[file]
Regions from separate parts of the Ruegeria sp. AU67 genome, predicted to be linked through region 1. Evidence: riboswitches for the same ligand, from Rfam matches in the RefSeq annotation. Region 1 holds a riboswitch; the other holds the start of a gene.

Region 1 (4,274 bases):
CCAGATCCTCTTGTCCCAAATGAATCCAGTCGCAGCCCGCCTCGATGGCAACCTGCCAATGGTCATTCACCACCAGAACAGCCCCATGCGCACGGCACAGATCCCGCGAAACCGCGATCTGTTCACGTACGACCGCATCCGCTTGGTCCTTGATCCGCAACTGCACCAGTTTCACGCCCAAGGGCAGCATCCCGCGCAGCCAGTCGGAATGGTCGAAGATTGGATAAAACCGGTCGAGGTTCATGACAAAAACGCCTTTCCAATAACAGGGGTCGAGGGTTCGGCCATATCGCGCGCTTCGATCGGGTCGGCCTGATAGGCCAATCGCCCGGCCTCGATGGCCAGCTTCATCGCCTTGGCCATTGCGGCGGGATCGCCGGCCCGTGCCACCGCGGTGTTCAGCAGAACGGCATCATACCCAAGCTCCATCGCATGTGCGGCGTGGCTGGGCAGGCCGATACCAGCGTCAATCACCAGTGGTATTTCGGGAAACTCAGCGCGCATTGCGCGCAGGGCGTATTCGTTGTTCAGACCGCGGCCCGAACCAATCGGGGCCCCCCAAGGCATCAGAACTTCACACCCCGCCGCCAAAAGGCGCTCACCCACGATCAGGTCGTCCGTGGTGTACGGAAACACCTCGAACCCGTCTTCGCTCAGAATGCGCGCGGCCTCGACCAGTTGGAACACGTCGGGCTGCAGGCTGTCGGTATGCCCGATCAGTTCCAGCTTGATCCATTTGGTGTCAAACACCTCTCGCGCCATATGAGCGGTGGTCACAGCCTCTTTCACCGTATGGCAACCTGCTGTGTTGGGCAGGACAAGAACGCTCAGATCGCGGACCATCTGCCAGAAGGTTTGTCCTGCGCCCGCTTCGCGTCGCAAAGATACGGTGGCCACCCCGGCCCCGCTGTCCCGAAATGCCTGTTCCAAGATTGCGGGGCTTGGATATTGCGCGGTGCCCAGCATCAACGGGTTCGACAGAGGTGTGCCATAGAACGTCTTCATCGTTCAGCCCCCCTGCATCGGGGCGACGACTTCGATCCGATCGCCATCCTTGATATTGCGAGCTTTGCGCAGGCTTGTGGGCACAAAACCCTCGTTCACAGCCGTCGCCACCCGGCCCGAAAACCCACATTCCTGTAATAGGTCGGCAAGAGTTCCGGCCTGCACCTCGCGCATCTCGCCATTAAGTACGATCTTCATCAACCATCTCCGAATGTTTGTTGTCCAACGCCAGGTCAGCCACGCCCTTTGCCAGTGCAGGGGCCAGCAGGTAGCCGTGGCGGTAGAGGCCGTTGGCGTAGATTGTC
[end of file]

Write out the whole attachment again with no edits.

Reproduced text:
Regions from separate parts of the Ruegeria sp. AU67 genome, predicted to be linked through region 1. Evidence: riboswitches for the same ligand, from Rfam matches in the RefSeq annotation. Region 1 holds a riboswitch; the other holds the start of a gene.

Region 1 (4,274 bases):
CCAGATCCTCTTGTCCCAAATGAATCCAGTCGCAGCCCGCCTCGATGGCAACCTGCCAATGGTCATTCACCACCAGAACAGCCCCATGCGCACGGCACAGATCCCGCGAAACCGCGATCTGTTCACGTACGACCGCATCCGCTTGGTCCTTGATCCGCAACTGCACCAGTTTCACGCCCAAGGGCAGCATCCCGCGCAGCCAGTCGGAATGGTCGAAGATTGGATAAAACCGGTCGAGGTTCATGACAAAAACGCCTTTCCAATAACAGGGGTCGAGGGTTCGGCCATATCGCGCGCTTCGATCGGGTCGGCCTGATAGGCCAATCGCCCGGCCTCGATGGCCAGCTTCATCGCCTTGGCCATTGCGGCGGGATCGCCGGCCCGTGCCACCGCGGTGTTCAGCAGAACGGCATCATACCCAAGCTCCATCGCATGTGCGGCGTGGCTGGGCAGGCCGATACCAGCGTCAATCACCAGTGGTATTTCGGGAAACTCAGCGCGCATTGCGCGCAGGGCGTATTCGTTGTTCAGACCGCGGCCCGAACCAATCGGGGCCCCCCAAGGCATCAGAACTTCACACCCCGCCGCCAAAAGGCGCTCACCCACGATCAGGTCGTCCGTGGTGTACGGAAACACCTCGAACCCGTCTTCGCTCAGAATGCGCGCGGCCTCGACCAGTTGGAACACGTCGGGCTGCAGGCTGTCGGTATGCCCGATCAGTTCCAGCTTGATCCATTTGGTGTCAAACACCTCTCGCGCCATATGAGCGGTGGTCACAGCCTCTTTCACCGTATGGCAACCTGCTGTGTTGGGCAGGACAAGAACGCTCAGATCGCGGACCATCTGCCAGAAGGTTTGTCCTGCGCCCGCTTCGCGTCGCAAAGATACGGTGGCCACCCCGGCCCCGCTGTCCCGAAATGCCTGTTCCAAGATTGCGGGGCTTGGATATTGCGCGGTGCCCAGCATCAACGGGTTCGACAGAGGTGTGCCATAGAACGTCTTCATCGTTCAGCCCCCCTGCATCGGGGCGACGACTTCGATCCGATCGCCATCCTTGATATTGCGAGCTTTGCGCAGGCTTGTGGGCACAAAACCCTCGTTCACAGCCGTCGCCACCCGGCCCGAAAACCCACATTCCTGTAATAGGTCGGCAAGAGTTCCGGCCTGCACCTCGCGCATCTCGCCATTAAGTACGATCTTCATCAACCATCTCCGAATGTTTGTTGTCCAACGCCAGGTCAGCCACGCCCTTTGCCAGTGCAGGGGCCAGCAGGTAGCCGTGGCGGTAGAGGCCGTTGGCGTAGATTGTC